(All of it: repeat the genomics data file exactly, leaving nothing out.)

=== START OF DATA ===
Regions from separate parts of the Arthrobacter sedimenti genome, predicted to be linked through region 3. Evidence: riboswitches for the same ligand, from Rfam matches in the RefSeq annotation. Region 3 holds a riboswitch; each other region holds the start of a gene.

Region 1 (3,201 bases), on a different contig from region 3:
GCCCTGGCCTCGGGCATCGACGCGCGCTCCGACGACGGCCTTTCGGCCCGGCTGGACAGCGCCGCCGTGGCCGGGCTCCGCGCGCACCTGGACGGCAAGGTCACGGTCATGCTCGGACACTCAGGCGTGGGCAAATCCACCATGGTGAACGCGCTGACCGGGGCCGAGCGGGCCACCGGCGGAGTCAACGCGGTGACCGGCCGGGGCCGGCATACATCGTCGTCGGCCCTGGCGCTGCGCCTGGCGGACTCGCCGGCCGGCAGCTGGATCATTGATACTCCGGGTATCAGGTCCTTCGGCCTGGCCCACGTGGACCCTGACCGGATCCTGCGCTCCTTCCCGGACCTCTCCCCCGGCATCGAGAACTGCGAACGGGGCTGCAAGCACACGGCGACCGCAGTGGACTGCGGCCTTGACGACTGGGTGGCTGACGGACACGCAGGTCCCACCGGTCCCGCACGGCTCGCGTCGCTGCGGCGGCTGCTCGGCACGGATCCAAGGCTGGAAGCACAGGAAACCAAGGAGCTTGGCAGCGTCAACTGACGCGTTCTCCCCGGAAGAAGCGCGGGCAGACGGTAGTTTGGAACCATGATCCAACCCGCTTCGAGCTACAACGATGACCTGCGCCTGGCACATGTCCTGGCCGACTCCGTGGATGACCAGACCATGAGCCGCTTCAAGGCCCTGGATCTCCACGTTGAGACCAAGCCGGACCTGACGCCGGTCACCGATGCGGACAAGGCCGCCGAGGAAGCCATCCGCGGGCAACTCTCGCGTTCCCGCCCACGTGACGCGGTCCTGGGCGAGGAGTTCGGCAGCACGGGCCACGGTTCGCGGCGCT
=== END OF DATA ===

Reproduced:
Regions from separate parts of the Arthrobacter sedimenti genome, predicted to be linked through region 3. Evidence: riboswitches for the same ligand, from Rfam matches in the RefSeq annotation. Region 3 holds a riboswitch; each other region holds the start of a gene.

Region 1 (3,201 bases), on a different contig from region 3:
GCCCTGGCCTCGGGCATCGACGCGCGCTCCGACGACGGCCTTTCGGCCCGGCTGGACAGCGCCGCCGTGGCCGGGCTCCGCGCGCACCTGGACGGCAAGGTCACGGTCATGCTCGGACACTCAGGCGTGGGCAAATCCACCATGGTGAACGCGCTGACCGGGGCCGAGCGGGCCACCGGCGGAGTCAACGCGGTGACCGGCCGGGGCCGGCATACATCGTCGTCGGCCCTGGCGCTGCGCCTGGCGGACTCGCCGGCCGGCAGCTGGATCATTGATACTCCGGGTATCAGGTCCTTCGGCCTGGCCCACGTGGACCCTGACCGGATCCTGCGCTCCTTCCCGGACCTCTCCCCCGGCATCGAGAACTGCGAACGGGGCTGCAAGCACACGGCGACCGCAGTGGACTGCGGCCTTGACGACTGGGTGGCTGACGGACACGCAGGTCCCACCGGTCCCGCACGGCTCGCGTCGCTGCGGCGGCTGCTCGGCACGGATCCAAGGCTGGAAGCACAGGAAACCAAGGAGCTTGGCAGCGTCAACTGACGCGTTCTCCCCGGAAGAAGCGCGGGCAGACGGTAGTTTGGAACCATGATCCAACCCGCTTCGAGCTACAACGATGACCTGCGCCTGGCACATGTCCTGGCCGACTCCGTGGATGACCAGACCATGAGCCGCTTCAAGGCCCTGGATCTCCACGTTGAGACCAAGCCGGACCTGACGCCGGTCACCGATGCGGACAAGGCCGCCGAGGAAGCCATCCGCGGGCAACTCTCGCGTTCCCGCCCACGTGACGCGGTCCTGGGCGAGGAGTTCGGCAGCACGGGCCACGGTTCGCGGCGCT